They are called Peppered moth (Biston betularia), Silver Y (Autographa gamma), or Crepuscular burnet (Zygaena carniolica). They are usually neither as colorful nor as well-known as their famous relatives, the Small tortoiseshell (Aglais urticae), the Orange-tip (Anthocharis cardamines) or the Peacock butterfly (Aglais io,). Nevertheless, moths are enormously important to our ecosystem. We explain why they are endangered and how they can be distinguished from butterflies.
They buzz around us at night and make up a large proportion of the world’s lepidopterans species, these are butterflies and moths. Around 3,000 lepidopteran species live in Germany. However, only about 100 of these species are butterflies. Worldwide, there are 180,000 lepidopterans species and 25,000 butterflies; in Austria, there are about 3,900 moth species and 200 butterflies.
It’s all about the looks
It is very widely believed that butterflies and moths differ in that they are active either during the day or at night. In German they are even called “Tagfalter” (=”day butterfly”) and Nachtfalter (=night butterfly). However, this is not quite true. In fact, some moths are also partially active during the day and do not only fly around in the dark. In the same way, there are butterflies that are active by day and night. Nevertheless, they can be easily distinguished by some other criteria – their appearance:
The antennae of butterflies end in a club, while those of moths are pointed, combed, or feathered.
In butterflies, the wings are usually closed when at rest. In moths, on the other hand, the wings are usually spread in the resting position.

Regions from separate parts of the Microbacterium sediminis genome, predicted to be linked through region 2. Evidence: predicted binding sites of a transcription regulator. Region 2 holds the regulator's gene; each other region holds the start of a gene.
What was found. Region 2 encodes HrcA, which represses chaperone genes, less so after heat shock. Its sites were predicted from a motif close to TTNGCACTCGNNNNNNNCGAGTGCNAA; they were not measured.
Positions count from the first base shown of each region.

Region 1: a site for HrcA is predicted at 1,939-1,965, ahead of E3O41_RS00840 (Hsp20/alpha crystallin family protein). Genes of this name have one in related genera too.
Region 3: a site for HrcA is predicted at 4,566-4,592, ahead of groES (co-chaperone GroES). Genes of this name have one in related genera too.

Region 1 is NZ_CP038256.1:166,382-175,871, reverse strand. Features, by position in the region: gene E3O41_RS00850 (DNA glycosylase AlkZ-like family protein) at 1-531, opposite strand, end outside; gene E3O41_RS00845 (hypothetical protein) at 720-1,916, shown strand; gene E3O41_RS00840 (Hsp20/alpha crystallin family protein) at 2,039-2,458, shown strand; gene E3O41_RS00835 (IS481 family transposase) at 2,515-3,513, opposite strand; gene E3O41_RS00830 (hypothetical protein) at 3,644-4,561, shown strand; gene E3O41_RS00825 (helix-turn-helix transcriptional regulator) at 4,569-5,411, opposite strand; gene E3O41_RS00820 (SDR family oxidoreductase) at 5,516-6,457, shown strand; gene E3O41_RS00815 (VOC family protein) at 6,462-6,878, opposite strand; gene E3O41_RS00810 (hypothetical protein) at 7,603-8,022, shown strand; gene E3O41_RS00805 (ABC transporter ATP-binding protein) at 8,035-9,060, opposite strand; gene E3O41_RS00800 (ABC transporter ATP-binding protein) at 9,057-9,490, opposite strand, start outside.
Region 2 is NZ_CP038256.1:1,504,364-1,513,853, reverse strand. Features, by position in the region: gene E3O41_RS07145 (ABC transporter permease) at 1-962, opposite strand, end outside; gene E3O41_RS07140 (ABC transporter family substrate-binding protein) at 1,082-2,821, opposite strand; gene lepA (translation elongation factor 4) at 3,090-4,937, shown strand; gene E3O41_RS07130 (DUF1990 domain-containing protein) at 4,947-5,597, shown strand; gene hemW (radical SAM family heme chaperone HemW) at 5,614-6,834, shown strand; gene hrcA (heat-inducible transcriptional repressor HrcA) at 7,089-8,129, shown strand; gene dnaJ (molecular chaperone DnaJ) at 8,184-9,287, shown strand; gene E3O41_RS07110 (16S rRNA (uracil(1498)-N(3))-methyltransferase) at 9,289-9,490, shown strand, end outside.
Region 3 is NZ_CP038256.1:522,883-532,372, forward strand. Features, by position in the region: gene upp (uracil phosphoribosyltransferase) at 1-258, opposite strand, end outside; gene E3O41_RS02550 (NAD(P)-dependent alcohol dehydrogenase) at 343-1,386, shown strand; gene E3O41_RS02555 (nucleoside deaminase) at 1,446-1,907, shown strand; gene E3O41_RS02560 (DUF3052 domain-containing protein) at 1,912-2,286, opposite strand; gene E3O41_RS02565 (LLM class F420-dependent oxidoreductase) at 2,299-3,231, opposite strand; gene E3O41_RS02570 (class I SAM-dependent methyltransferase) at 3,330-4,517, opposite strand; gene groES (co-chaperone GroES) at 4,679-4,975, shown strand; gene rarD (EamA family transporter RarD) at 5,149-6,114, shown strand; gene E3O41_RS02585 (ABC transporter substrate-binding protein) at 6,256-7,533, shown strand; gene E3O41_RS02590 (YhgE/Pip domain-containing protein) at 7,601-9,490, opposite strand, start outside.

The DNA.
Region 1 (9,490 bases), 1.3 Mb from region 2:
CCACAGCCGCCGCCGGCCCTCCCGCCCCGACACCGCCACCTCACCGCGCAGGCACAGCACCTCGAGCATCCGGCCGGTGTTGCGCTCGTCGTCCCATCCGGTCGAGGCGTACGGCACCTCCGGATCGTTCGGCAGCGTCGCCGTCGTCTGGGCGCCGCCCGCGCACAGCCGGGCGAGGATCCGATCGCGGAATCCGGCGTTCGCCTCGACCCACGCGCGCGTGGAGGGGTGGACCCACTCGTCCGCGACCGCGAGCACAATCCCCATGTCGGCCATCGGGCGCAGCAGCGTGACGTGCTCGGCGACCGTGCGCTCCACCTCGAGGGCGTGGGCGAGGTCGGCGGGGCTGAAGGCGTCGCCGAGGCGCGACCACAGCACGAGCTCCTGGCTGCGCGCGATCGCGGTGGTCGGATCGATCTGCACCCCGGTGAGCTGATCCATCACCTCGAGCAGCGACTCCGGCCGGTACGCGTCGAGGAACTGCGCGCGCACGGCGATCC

The head of butterflies tends to be small and the body tends to be narrow. The bodies of moths are thick and short.
Moths tend to be brownish, white or black. Some of them, for example the birch moth, have a camouflage pattern. Thus, they cannot be seen on tree bark. Most butterflies are rather bright and even colorful. Moths can also be colorful, just as day butterflies are brown. Accordingly, color is not a good distinguishing characteristic.
Endangered beneficial insects
They are on the move at night, so it is not really noticeable: many moths also pollinate flowers – only at night. They are therefore no less useful than their day-flying colleagues and, unfortunately, just as endangered. Many species are in sharp decline or have disappeared completely. 800 moth species are on Austria’s Red List, which is about 20 percent of the species that occur. The reason for this is, for example, intensive forestry and agriculture with monocultures, fertilizers and pesticides. The habitat of the butterflies is also increasingly being taken away by sealing the soil and building construction. Ornamental gardens without food plants make it difficult to find food, and light pollution is also a major problem. Fewer moths also means fewer bats and birds: many songbird species and bats depend on moths and their caterpillars as a food source for their young.
Love songs and screeching sounds
Moths produce sounds in the ultrasonic range, which some species use to warn bats that they would taste bad if eaten. Bees or wasps protect themselves from their predators by their coloration, some moths screech. However, these sounds are not audible to humans. Some species even sing love songs when looking for a mate.
A gem for humans and moths
Protecting butterflies is not that difficult. An unmowed garden with native plants such as fruit trees, willows, knapweeds or mallows and a small vegetable patch with, for example, raspberries or carrots, unsprayed of course. So not only butterflies but also people have something to snack on and the latter can enjoy the splendid appearance of the pretty flutterers.
And the Apollo?
Parnassius apollo is a stone-loving sun worshipper. Its beautiful coloring, small head and rather petite body are clear signs – it is a butterfly.
#followapollo and the efforts of our team! Combined skills in breeding, conservation of habitats, research, environmental education, and project management constitute a great combination for the success of our LIFE project
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